Pc Yvonne Fletcher’s memorial was one of five targeted by vandals who splashed them with white paint.Read the full story ›
Libyan justice minister Salah al Marghani has said the country is offering Britain full transparency and help in bringing WPC Yvonne Fletcher's killer to justice.
"It is another crime of the Gaddafi regime and there is full cooperation in this case and we have 100 per cent open lines with the UK on these issues," Mr al Marghani said.
Newly released government files have shown Libya twice warned the UK of potential violence on the eve of the shooting of Ms Fletcher outside the Libyan People's Bureau in London in 1984.
The gunman who fired the fatal shot from inside the embassy has never been identified.
The former British ambassador in Tripoli has told ITV News he took a threat of violence on the eve of the shooting of WPc Yvonne Fletcher "seriously" after it was revealed he bet a Libyan diplomat that nothing would happen.
Oliver Miles was summoned to the Libyan foreign ministry shortly after midnight on April 17 1984 to receive a warning of possible violence if a planned demonstration by opponents of Colonel Gaddafi went ahead that day outside the Libyan People's Bureau in London.
Mr Miles filed a telegram to the Foreign Office (FCO) reporting the warning, one of a number of documents released under the 30-year rule by the National Archives.
Other papers show two officials from the People's Bureau also telephoned the FCO to express concern about the demonstration the next day.
"I did take it seriously and that's why I reported it to London," Mr Miles told ITV News. "I didn't know, of course, that there was going to be a shooting. I thought they were simply trying to have the demonstration stopped."
The man who has fought to find WPC Yvonne Fletcher's killer has told ITV News he is demanding answers after new details of Libyan warnings.Read the full story ›
Libya twice warned the Foreign Office of potential violence on eve of the shooting of WPC Yvonne Fletcher outside the Libyan People's Bureau in London, according to newly-released government files.
Papers from 1984 released by the National Archives in Kew, west London, show Libyan officials in both London and Tripoli warned they would not be answerable for the consequences if a planned demonstration by opponents of Colonel Muammar Gaddafi went ahead.
However they seem to have been regarded as little more than typical Libyan bluster - with Britain's ambassador even placing a bet that nothing would come of it - despite repeated intelligence reports that weapons, explosives and "assassins" were being assembled at the People's Bureau.
Twenty five-year-old WPC Fletcher was killed on April 17 1984 when a gunman inside the bureau building in St James's Square opened fire with a submachine gun on the protesters and police outside.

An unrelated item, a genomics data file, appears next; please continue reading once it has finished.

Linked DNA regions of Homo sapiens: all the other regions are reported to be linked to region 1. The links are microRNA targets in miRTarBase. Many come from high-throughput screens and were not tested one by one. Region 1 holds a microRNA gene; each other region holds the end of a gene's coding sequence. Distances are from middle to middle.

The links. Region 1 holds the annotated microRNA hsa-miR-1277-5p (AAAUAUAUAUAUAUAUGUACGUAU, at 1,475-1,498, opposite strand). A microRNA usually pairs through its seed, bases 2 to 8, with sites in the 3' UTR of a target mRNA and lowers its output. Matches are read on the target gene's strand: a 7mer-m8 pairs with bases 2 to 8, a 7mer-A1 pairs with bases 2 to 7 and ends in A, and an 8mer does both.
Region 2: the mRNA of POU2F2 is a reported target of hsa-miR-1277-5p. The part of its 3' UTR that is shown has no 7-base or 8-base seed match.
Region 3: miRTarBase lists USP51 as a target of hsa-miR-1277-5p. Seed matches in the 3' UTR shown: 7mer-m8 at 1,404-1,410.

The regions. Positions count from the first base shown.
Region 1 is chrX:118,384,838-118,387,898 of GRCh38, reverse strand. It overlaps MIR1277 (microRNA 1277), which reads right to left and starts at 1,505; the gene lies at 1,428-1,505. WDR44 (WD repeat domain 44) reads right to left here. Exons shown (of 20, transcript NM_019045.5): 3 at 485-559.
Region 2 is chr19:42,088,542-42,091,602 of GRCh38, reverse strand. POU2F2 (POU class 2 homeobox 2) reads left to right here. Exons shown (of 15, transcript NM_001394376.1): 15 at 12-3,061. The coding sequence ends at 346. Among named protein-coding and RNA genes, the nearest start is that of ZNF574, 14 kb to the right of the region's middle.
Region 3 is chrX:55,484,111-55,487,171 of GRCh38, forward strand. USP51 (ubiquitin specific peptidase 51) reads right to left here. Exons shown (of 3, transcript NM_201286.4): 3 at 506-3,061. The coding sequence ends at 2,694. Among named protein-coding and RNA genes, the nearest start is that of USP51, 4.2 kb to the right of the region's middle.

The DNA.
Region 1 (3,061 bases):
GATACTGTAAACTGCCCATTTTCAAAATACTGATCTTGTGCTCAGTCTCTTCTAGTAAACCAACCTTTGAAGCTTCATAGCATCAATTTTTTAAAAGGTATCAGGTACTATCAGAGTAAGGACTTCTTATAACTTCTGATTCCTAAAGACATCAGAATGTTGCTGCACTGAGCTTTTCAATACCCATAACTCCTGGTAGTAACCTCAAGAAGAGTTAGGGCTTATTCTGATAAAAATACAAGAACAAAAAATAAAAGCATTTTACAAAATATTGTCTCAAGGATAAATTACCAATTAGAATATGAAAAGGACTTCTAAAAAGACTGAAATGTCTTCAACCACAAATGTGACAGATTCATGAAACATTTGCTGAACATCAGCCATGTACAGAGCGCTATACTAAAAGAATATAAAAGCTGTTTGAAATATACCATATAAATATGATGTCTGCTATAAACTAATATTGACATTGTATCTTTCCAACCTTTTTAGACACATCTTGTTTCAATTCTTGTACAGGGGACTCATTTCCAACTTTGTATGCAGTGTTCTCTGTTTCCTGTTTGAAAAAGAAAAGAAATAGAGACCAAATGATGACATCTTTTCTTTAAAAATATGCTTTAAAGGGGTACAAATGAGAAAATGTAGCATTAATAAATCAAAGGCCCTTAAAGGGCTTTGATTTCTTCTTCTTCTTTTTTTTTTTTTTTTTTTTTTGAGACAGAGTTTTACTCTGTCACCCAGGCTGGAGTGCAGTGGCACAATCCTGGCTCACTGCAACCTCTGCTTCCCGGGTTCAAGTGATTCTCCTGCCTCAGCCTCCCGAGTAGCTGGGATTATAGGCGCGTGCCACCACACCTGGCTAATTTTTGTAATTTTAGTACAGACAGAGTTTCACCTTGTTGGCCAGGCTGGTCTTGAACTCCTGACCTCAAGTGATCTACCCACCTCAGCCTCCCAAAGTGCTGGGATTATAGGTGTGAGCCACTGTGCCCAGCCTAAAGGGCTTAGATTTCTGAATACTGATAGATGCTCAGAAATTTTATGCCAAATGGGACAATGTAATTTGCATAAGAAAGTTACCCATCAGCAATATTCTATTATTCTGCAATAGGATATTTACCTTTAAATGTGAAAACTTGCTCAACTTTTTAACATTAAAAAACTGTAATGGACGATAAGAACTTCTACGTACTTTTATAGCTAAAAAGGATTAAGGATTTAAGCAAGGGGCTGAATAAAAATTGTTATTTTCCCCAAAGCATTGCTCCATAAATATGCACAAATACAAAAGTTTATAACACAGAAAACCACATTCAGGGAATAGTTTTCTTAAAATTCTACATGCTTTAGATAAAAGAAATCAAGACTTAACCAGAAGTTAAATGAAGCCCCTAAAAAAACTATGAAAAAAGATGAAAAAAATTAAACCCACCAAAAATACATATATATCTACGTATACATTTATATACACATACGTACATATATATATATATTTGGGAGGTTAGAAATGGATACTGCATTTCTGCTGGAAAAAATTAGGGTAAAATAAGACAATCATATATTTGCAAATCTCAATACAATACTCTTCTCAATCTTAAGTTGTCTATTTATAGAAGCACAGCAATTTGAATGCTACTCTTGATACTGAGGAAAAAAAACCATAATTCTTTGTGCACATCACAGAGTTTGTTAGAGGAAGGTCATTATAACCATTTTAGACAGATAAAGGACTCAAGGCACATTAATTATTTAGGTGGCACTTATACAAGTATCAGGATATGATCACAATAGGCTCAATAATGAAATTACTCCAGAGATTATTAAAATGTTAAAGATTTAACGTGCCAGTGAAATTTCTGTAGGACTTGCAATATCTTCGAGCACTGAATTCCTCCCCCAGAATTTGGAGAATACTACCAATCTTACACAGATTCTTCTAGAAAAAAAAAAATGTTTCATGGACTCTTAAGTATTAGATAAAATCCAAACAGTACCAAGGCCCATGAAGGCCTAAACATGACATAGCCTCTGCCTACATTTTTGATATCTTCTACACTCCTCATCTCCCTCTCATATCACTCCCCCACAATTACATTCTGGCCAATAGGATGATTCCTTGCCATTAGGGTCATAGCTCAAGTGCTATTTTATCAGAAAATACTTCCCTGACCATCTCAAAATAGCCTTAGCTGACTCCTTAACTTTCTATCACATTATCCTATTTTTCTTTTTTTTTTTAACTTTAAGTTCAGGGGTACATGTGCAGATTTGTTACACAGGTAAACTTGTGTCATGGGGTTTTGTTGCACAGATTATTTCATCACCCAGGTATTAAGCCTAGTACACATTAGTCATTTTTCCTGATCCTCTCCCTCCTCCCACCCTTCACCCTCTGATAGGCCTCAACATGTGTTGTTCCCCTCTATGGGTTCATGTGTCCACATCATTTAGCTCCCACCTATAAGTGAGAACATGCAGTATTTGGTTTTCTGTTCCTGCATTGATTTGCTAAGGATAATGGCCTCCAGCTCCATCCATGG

The Metropolitan Police has confirmed two detectives from the MPS Counter Terrorism Command have travelled to Libya, as part of the ongoing investigation into the murder of WPC Yvonne Fletcher.
They flew to Tripoli following a request from the Libyan authorities for officers to revisit.
The officers are due to meet Libyan officials to take forward preliminary discussions they held last month with a view to working jointly to identify who was responsible for WPC Fletcher's murder.
WPC Fletcher was policing a demonstration outside the Libyan Peoples' Bureau in St James's Square on 17 April 1984 when she was shot and fatally injured by a bullet fired from the building. Ten Libyan demonstrators were also injured in the incident.
The Foreign Secretary William Hague has tweeted:
Received assurances from Libyan PM on cooperation with UK to bring justice for WPC Yvonne Fletcher and other UK victims of Qadhafi
The Foreign Secretary William Hague is expected to discuss a suspect named in connection with the killing of WPC Yvonne Fletcher when he meets the Libyan government today, according to The Times (£).
Salah Eddin Khalifa was named as a potential suspect in the shooting outside the Libyan embassy in London in 1984 by a senior advisor to the Libyan Prime Minister Abdurrahim al-Keib.
The advisor, Ashur al-Shamis, told The Sunday Telegraph that Mr Khalifa was alive and living in Libya.
Two detectives have visited Libya as part of the ongoing investigation into the murder of WPC Yvonne Fletcher.Read the full story ›
Two detectives from the Metropolitan Police have visited Tripoli, Libya, as part of the ongoing investigation into the murder of WPc Yvonne Fletcher in 1984.